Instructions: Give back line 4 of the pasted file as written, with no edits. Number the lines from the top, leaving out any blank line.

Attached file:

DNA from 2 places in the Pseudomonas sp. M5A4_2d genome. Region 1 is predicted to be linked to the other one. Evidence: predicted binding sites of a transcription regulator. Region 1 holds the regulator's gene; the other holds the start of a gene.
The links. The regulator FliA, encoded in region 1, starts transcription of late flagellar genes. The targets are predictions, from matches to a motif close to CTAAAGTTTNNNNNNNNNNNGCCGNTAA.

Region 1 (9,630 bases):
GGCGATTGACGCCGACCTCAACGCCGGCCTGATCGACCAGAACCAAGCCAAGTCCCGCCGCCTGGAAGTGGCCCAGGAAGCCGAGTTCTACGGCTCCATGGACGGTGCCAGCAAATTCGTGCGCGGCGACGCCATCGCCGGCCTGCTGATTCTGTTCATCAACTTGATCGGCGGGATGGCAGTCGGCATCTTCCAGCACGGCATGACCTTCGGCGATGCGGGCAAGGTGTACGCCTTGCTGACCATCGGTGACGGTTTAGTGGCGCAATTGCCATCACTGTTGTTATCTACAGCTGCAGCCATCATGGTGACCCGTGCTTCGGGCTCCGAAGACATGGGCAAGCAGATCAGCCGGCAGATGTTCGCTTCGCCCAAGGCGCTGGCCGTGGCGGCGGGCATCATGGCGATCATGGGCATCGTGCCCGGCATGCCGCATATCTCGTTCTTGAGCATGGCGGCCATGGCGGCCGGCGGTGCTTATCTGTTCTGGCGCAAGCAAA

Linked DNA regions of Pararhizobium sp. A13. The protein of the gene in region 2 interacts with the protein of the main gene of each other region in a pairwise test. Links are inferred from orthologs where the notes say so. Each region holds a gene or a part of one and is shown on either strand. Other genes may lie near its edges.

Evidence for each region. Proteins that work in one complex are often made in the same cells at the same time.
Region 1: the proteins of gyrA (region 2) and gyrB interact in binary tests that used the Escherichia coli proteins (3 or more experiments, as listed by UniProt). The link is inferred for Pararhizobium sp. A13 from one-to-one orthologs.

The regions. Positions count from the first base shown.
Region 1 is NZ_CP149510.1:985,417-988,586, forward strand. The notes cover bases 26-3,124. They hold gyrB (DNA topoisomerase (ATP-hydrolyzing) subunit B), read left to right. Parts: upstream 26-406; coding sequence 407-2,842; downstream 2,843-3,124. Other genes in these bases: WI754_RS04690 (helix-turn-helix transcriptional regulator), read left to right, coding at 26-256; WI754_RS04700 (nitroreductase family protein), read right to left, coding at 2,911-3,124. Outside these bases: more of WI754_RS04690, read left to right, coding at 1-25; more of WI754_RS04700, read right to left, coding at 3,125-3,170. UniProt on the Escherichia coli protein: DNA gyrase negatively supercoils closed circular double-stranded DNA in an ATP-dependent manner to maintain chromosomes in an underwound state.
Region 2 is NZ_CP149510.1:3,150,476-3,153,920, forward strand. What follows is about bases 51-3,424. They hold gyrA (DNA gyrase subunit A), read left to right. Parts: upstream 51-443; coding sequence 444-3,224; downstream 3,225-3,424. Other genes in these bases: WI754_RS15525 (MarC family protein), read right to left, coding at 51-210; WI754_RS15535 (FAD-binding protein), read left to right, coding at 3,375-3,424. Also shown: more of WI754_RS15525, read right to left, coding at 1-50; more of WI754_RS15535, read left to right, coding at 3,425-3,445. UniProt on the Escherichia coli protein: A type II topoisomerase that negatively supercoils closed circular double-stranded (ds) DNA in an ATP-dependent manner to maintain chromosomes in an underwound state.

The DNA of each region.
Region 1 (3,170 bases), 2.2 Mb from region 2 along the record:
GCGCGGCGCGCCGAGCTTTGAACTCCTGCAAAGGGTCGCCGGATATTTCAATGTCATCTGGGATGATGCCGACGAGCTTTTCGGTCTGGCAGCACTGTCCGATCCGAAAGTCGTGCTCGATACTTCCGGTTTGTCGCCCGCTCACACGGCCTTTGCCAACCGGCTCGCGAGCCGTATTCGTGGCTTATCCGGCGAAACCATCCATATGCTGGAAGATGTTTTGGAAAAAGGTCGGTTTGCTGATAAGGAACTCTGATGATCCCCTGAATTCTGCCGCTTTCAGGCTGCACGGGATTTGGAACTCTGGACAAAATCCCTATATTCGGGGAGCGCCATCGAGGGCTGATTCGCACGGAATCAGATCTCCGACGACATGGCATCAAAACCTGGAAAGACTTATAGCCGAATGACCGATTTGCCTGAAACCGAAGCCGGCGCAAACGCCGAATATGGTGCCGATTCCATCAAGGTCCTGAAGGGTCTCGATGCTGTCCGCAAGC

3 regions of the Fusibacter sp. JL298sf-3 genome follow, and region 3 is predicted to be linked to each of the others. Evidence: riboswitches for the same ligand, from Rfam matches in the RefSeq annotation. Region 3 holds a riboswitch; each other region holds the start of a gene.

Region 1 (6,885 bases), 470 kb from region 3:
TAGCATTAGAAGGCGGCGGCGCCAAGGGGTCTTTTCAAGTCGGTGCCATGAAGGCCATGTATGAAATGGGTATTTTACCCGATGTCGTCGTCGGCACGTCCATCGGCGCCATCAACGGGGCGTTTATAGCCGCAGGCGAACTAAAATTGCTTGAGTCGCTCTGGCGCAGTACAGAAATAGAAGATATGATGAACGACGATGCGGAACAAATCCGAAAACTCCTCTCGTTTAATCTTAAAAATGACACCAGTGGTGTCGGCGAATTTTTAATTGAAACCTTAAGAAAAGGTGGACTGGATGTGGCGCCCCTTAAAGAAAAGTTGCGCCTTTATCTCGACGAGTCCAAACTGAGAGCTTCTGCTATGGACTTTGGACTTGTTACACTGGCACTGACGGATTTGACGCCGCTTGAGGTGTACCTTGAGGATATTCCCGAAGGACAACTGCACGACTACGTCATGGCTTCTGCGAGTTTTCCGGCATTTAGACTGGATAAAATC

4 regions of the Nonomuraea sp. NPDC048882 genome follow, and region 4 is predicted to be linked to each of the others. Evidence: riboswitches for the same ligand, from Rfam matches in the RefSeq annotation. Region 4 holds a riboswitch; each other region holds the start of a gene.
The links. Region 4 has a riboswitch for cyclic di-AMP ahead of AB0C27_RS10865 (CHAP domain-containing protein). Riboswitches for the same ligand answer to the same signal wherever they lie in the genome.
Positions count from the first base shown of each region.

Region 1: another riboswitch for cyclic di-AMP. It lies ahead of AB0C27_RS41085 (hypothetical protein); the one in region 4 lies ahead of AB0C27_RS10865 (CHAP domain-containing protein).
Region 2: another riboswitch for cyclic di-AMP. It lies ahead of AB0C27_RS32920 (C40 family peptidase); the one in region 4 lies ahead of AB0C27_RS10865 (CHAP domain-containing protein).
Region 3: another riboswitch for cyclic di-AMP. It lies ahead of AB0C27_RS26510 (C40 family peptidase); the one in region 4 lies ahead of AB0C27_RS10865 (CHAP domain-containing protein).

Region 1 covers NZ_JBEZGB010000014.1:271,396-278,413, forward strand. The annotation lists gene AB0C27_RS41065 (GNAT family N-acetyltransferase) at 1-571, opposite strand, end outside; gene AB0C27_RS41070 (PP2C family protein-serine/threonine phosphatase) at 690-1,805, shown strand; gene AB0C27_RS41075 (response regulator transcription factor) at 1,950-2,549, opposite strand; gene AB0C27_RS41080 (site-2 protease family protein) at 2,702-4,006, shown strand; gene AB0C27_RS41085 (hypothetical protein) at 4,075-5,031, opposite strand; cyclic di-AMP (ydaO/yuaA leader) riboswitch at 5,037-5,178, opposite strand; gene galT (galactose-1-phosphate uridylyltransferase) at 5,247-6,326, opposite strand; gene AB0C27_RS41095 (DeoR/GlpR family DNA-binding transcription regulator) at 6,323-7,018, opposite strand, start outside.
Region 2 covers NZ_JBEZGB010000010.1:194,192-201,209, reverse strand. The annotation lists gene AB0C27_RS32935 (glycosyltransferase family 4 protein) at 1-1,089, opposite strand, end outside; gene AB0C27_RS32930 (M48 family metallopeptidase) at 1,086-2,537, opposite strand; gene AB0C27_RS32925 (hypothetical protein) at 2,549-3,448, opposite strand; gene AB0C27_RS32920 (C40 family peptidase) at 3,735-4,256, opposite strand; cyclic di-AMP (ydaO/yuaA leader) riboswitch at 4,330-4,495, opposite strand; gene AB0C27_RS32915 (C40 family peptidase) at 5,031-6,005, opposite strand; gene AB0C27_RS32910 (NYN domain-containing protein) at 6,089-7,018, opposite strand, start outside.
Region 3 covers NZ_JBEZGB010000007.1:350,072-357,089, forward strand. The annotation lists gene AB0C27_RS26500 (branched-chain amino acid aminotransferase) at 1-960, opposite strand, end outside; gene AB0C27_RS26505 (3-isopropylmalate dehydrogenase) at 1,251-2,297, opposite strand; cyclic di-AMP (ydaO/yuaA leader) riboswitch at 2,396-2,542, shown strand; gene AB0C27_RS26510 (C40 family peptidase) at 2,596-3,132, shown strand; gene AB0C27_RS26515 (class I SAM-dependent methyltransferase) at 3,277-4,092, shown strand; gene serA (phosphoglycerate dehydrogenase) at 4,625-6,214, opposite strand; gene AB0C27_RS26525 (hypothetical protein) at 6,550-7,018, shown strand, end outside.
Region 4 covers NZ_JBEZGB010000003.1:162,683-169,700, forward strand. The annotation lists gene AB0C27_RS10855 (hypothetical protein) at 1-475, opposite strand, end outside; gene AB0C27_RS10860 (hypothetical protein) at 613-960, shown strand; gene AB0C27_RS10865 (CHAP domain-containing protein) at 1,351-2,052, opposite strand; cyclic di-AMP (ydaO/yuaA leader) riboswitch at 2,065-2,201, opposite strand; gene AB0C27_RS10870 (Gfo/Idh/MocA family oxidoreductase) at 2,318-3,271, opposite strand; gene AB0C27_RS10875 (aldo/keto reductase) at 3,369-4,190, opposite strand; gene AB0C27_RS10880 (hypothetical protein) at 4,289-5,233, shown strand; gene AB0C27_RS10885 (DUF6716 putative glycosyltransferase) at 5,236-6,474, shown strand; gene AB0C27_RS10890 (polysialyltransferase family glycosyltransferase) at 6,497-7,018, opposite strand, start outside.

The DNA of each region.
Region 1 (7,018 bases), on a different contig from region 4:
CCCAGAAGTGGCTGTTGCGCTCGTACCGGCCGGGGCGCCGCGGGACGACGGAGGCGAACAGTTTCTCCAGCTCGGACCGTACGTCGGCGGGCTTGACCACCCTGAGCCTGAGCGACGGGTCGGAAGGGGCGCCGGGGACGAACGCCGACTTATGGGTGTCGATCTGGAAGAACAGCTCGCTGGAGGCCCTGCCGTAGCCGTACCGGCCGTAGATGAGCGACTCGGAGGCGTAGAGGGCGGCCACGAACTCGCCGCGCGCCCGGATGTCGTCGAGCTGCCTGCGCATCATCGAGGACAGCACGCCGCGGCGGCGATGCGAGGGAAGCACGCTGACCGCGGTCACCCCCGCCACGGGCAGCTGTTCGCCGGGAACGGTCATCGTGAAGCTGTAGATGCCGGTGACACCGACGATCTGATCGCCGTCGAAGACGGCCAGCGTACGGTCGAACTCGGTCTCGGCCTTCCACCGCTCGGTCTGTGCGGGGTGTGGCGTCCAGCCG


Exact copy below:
GGCGATTGACGCCGACCTCAACGCCGGCCTGATCGACCAGAACCAAGCCAAGTCCCGCCGCCTGGAAGTGGCCCAGGAAGCCGAGTTCTACGGCTCCATGGACGGTGCCAGCAAATTCGTGCGCGGCGACGCCATCGCCGGCCTGCTGATTCTGTTCATCAACTTGATCGGCGGGATGGCAGTCGGCATCTTCCAGCACGGCATGACCTTCGGCGATGCGGGCAAGGTGTACGCCTTGCTGACCATCGGTGACGGTTTAGTGGCGCAATTGCCATCACTGTTGTTATCTACAGCTGCAGCCATCATGGTGACCCGTGCTTCGGGCTCCGAAGACATGGGCAAGCAGATCAGCCGGCAGATGTTCGCTTCGCCCAAGGCGCTGGCCGTGGCGGCGGGCATCATGGCGATCATGGGCATCGTGCCCGGCATGCCGCATATCTCGTTCTTGAGCATGGCGGCCATGGCGGCCGGCGGTGCTTATCTGTTCTGGCGCAAGCAAA